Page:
Goffredo Monti was a student who supported Italy’s entry into the war. We have very little information about him except for his letters. In this letter from the front (where he died some months later), he wrote of his disenchantment to Antonio Bruers (1887-1954). Bruers was a nationalist philosopher and man of letters, influenced by catholic thought, and later vice-chancellor of the Royal Italian Academy (1929-1943). Nevertheless, in this sad letter there is also the hope that the Russian Revolution, viewed as not incompatible with the democratic institutions, could be the last straw for Germany.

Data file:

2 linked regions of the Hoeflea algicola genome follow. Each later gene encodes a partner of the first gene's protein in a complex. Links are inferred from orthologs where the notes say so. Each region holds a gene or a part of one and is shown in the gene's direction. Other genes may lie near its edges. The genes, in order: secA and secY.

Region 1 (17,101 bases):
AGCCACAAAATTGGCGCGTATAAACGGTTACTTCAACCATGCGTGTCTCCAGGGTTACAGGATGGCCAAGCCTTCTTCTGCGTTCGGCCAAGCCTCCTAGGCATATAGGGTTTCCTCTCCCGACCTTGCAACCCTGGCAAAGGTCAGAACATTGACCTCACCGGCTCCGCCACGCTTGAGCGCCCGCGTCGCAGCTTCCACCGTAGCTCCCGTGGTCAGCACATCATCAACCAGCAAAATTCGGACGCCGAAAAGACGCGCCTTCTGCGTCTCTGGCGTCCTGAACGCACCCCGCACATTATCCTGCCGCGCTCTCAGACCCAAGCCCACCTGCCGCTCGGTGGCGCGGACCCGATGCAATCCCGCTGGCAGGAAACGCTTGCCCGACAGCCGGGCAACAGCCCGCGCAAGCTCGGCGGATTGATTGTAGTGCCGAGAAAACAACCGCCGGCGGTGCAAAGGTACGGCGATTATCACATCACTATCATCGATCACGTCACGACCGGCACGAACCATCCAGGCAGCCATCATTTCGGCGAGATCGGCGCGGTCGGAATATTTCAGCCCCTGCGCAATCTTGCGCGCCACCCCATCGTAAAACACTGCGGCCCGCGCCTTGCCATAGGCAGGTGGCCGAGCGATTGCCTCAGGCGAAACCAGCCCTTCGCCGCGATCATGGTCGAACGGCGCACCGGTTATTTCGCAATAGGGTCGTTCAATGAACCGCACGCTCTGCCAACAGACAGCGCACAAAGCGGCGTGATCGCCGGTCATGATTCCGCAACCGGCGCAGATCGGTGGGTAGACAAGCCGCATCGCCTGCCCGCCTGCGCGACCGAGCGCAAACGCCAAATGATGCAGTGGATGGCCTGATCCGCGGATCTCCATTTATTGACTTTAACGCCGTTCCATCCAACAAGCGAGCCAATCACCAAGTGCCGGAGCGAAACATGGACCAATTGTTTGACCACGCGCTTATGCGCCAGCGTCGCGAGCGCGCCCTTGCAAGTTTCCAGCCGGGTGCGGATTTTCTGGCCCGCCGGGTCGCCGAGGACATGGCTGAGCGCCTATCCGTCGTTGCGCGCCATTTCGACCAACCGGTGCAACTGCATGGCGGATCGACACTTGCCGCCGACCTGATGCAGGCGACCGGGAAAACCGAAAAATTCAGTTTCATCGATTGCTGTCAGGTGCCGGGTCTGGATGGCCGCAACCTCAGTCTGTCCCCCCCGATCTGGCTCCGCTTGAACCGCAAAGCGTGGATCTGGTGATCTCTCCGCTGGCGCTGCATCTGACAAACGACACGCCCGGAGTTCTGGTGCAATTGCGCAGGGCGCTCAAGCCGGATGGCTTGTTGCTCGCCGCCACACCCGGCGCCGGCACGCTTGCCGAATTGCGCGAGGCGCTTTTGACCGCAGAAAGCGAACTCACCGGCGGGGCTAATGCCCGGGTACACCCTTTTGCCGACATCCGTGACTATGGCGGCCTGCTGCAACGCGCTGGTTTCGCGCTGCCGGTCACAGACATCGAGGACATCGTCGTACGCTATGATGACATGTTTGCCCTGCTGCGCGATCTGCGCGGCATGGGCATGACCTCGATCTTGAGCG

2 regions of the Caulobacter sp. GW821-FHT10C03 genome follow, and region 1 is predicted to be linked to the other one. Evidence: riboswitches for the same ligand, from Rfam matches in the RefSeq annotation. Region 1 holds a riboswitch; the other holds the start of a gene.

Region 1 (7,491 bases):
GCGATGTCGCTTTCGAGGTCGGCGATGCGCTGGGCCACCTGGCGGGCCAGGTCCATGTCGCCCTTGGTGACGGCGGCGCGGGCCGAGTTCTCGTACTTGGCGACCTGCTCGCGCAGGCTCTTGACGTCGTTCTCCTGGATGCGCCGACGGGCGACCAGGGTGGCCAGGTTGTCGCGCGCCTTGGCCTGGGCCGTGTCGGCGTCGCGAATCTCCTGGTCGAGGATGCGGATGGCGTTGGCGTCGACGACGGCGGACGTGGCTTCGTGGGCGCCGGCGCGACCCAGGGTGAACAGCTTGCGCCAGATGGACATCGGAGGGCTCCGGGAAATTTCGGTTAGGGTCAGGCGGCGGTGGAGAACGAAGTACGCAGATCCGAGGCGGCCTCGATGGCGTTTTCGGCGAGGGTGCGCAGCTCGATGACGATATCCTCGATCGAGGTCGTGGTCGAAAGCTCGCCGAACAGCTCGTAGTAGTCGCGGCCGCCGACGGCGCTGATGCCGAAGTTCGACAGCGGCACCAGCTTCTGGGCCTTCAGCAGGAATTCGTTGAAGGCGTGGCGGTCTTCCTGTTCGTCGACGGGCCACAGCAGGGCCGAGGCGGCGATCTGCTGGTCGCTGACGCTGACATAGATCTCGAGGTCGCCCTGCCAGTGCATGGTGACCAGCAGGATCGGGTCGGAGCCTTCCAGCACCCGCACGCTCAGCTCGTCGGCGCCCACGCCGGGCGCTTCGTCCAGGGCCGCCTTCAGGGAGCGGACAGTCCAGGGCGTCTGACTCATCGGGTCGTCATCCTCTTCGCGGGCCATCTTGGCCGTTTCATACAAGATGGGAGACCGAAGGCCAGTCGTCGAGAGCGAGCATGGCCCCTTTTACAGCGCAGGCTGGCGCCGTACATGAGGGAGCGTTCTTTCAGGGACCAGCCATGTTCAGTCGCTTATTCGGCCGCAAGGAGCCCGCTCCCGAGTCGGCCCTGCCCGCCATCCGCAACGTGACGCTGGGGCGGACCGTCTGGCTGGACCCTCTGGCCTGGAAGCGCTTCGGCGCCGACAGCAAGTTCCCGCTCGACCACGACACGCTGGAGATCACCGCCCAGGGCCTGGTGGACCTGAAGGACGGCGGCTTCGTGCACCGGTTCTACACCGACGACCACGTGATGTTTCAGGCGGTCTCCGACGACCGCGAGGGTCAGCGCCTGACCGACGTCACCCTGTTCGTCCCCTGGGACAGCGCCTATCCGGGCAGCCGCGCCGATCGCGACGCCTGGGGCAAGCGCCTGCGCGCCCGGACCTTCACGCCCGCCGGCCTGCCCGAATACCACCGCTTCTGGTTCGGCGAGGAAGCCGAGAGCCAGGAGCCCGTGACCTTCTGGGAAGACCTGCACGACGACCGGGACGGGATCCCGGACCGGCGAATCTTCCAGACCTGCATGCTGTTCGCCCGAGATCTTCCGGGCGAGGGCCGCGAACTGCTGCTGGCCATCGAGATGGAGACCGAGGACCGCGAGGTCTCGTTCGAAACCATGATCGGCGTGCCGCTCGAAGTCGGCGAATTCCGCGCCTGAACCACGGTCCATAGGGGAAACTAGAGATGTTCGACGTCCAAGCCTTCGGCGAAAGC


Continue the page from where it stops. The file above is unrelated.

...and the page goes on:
Your Easter Wishes infinitely pleasant even if they arrived in late as you expected. But it doesn’t matter; what I care is not to be forget. You know how big is the need of a firm word of faith in me; only you can give it to me. I feel that if I should lose the faith in these chaotic moments it would be an irreparable fall. I tried to live a day, one single day outside from our law and I assure you that I could go crazy.
- Article by:
- Stephen Badsey
Professor Stephen Badsey reflects on how letters, parcels, and newspapers – although subject to censorship – kept family and friends in touch with soldiers serving in World War One.